A burial of Torah scrolls at the Lodz cemetery, central Poland, on Sunday, marked the beginning of observations commemorating the 77th anniversary of the liquidation of the World War II Litzmannstadt Ghetto in the city.
Snuck away west of Leszno and with a population of just 14,000, ‘the greatest little town you’ve never heard of’ sits largely forgotten by the rest of the nation. And that’s good!
With between 50 to 70 cars being used on the grounds of the city’s largest cemetery every day, the International ‘Last Mile’ project hopes to reduce disruption to other visitors.
Correspondent Paweł Żuchowski had been at the Arlington National Cemetery with his son Wiktor to lay flowers at the grave of a Polish-born soldier of the US Marine Corp who died in Afghanistan in 2008 when they saw the President and First Lady walking towards them.
Often mysterious and ethereal, the mood in Łukasz Lenkiewicz’s photos crosses boundaries that are serene, surreal, wistful and dreamlike. Along the way, his discoveries – which he says run into several hundred – have ranged from the intriguing and creepy to the downright bizarre.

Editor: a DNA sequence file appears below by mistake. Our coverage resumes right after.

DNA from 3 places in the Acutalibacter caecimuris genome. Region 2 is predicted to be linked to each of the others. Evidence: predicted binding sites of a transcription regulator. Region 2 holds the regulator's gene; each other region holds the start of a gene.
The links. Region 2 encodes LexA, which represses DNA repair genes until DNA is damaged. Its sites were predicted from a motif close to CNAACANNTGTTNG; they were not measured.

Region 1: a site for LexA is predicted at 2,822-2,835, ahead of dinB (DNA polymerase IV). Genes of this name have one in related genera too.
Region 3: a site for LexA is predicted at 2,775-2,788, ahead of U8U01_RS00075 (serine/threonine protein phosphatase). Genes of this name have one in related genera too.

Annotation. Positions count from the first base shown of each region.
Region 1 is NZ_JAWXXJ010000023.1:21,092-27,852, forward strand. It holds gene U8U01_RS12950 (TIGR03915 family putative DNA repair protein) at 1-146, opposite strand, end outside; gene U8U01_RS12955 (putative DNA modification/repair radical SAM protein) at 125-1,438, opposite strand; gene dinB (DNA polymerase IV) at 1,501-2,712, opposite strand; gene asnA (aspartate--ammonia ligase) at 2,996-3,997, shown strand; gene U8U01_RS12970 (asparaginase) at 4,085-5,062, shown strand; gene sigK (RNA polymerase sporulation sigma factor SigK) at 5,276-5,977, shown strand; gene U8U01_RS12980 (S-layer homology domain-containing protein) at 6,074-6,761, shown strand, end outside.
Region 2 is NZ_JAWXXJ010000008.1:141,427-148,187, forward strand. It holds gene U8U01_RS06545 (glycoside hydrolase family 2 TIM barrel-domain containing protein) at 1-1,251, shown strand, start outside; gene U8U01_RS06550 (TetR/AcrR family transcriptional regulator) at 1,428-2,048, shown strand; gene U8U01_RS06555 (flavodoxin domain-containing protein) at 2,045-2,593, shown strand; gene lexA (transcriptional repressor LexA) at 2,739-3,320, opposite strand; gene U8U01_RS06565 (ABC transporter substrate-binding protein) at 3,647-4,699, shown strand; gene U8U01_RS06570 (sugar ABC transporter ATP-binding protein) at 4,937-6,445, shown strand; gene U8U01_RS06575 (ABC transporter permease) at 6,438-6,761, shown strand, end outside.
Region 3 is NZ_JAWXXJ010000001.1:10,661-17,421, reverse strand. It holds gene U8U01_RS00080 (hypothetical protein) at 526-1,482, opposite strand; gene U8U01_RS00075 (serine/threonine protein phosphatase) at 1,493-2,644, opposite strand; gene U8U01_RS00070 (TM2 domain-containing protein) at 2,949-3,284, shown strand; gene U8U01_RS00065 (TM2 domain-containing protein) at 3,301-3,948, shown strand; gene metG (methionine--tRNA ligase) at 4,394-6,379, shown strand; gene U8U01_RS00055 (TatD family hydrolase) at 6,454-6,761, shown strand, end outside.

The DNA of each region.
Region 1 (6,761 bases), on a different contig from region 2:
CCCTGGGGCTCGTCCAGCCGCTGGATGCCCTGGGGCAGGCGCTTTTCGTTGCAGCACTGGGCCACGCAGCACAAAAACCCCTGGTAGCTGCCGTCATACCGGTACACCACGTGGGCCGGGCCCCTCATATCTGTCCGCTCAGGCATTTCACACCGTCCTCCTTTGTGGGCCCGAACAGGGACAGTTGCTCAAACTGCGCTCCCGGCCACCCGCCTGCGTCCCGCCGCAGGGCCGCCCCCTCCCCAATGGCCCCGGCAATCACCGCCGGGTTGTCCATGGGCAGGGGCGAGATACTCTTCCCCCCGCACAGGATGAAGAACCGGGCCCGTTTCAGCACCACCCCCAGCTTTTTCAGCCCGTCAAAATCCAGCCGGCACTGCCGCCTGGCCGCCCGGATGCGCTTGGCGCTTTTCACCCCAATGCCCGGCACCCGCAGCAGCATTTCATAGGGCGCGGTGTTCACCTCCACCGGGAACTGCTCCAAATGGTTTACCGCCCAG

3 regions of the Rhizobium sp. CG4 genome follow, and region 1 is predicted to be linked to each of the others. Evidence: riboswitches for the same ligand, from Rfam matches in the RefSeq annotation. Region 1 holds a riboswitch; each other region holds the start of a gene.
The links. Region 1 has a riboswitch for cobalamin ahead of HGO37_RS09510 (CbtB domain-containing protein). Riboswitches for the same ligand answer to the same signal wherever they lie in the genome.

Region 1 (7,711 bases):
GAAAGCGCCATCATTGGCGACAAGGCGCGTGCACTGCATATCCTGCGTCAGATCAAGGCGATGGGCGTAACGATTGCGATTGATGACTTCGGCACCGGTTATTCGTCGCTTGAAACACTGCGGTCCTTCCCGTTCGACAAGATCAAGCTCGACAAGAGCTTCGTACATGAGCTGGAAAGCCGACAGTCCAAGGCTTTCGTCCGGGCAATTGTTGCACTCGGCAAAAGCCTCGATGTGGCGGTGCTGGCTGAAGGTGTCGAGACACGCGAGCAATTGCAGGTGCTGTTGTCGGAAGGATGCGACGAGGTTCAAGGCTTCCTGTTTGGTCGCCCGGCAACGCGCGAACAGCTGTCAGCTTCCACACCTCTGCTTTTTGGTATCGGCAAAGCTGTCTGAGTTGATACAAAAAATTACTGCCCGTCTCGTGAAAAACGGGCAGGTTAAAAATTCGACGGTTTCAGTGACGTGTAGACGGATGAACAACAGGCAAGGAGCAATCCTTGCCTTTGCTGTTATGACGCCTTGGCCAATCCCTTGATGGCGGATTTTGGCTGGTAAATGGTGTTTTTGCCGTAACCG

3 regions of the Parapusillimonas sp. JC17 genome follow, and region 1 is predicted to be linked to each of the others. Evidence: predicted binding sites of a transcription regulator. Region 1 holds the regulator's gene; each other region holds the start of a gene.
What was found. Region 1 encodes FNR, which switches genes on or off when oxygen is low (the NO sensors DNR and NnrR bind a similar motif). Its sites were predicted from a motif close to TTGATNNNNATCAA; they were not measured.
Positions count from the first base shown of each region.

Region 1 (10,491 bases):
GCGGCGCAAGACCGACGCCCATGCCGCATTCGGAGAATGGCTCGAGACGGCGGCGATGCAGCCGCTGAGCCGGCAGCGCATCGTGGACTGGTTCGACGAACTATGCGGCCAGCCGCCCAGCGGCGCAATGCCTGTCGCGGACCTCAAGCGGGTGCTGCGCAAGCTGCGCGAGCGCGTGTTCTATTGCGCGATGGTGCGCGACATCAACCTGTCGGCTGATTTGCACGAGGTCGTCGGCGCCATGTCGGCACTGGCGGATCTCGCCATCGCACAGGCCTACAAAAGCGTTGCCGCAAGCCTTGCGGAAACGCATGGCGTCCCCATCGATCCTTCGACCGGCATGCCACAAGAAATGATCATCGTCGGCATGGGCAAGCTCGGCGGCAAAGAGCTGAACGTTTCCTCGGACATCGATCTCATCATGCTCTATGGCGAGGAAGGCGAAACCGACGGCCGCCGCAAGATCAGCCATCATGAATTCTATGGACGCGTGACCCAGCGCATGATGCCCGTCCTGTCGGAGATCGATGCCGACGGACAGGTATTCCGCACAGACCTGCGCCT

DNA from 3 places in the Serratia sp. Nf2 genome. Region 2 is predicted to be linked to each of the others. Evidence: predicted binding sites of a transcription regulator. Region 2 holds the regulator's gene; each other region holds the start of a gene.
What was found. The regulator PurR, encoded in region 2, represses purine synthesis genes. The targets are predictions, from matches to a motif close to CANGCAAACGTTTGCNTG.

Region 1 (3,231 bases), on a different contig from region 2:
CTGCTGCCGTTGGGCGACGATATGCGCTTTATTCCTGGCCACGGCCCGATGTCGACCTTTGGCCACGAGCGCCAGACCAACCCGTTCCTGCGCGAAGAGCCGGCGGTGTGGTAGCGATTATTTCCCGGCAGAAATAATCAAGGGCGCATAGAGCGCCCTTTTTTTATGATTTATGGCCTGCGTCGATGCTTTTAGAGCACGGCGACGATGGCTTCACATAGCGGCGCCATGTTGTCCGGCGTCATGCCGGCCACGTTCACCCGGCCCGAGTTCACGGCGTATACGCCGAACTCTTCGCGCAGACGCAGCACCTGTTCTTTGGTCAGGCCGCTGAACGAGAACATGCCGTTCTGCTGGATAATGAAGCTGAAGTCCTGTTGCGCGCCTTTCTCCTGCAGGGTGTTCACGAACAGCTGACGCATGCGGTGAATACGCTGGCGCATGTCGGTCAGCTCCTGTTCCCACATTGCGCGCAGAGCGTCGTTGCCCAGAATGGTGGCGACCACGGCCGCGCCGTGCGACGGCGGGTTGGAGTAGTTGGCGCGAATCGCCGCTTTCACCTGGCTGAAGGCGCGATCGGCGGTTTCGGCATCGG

The Neolithic cemetery in the village of Stara Wieś in Silesia contained the remains of three people who were found lying on their right side with arms bent and curled up and their heads pointing to the East. But Romek Turakiewicz from the Archaeology Department at Raciborz Museum said: “It could be a mass grave and there could be more skeletons.”
Archaeologists closed in on a 20-square-metre site in a cemetery in the small town of Orneta by using local archival records and a hand-drawn burial plan. Religious objects including crucifixes and medallions helped them identify the victims.
The tombs are between 40 and 50 metres long, with the longer walls reinforced with wooden palisades, while the short eastern walls contained an entrance to a sort of tomb chapel.
Investigators are now trying to discover the identity of the person found in the highly decorated 19th century coffin.
Piotr Marczenia (bottom right) from Świebodzin in Western Poland began cleaning up the forgotten Evangelical cemetery in the nearby village of Podła Góra in 2015 after becoming fascinated with the lives of those who had lived in the place where his mother had been born.